It was challenging and interesting to see how real-world system behaviours and characteristic with all their uncertainties could be captured in advanced mathematical equations and how solving those models could meet customer objectives such as minimising e-fleet charging costs and reducing power peaks.

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What one thing do you believe has been a major factor in you achieving success?

Being persistent and ambitious. I can think of many moments in the past ten years when I felt disappointed about not achieving what I thought I should have achieved, or when things I believed were important for my career didn’t happen. However, looking back now, most of those moments turned into opportunities to learn and explore, which helped me build more resilience. If I feel disappointed about something now, I know that I can persist, I can still keep moving forward.

What top tips would you give to an individual who is trying to excel in their career in technology?

Grow your skills – not only your technical skills, spend time on identifying what soft and interpersonal skills you should focus on based on your career roadmap. This could include project management, time management, strategic decision making, coaching or mentoring skills, presenting and communication skills – these are important in every industry.

Do you believe there are still barriers for success for women working in tech, if so, how can these barriers be overcome?

In my view, one of the main barriers is women thinking they are not good enough or that men are better at certain things. It’s not necessarily feedback from others but an intrinsic belief, perhaps based on societal preconceptions, that can result in women not feeling empowered to succeed.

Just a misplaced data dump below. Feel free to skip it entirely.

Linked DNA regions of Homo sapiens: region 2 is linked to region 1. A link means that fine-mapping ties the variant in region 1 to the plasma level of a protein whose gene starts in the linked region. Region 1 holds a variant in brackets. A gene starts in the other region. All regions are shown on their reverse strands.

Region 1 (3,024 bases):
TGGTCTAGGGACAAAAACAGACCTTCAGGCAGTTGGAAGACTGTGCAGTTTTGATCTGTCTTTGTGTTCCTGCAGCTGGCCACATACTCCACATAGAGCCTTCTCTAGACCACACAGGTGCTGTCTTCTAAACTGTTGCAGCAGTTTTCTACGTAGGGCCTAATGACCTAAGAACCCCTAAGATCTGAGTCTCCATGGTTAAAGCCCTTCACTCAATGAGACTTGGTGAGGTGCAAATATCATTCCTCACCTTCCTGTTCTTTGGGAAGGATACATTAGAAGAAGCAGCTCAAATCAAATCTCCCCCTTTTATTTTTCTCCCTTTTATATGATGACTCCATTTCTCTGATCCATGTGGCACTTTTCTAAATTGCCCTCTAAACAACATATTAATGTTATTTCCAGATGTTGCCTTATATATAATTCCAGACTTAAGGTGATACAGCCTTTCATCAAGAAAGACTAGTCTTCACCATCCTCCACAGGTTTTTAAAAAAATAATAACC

I personally can think of situations, especially at university, when I thought that had to prove myself just because I was a girl. Or being the only female in a meeting and feeling that I should not talk because men in general talk a bit more loudly. No one treated me differently, but rather I treated myself differently because of unconscious preconceptions. Now, I’ve learned that I should share my opinions.

What do you think companies can do to support to progress the careers of women working in technology?

I would like to see more women in executive roles. To achieve that, we have to invest in them, for example by offering formalized development opportunities for female leaders that are focused on building the leadership competencies they need. Siemens for example runs a mentor programme as part of its regular Growth Talks to help employees advance their careers and realise their potential.

There are currently only 21 per cent of women working in tech, if you could wave a magic wand, what is the one thing you would do to accelerate the pace of change for women in the industry?

This problem is bigger than industry alone. I would start by looking at our education systems, right from nursery, where girls and boys tend to be treated differently. Why do we have toys, dressing up clothes and book sets specifically for girls? Why is Fireman Sam a man? Why do we tell girls to be gentle and boys to be tough? We need to fight the stereotypical thinking, we need to make girls feel empowered and we need strong female role models.

What resources do you recommend for women working in tech?

I’d like to recommend two books. Brotopia: Breaking Up the Boys’ Club of Silicon Valley by Emily Chang and Life in Code: A Personal History of Technology by Ellen Ullman. Both are must-reads for women in tech.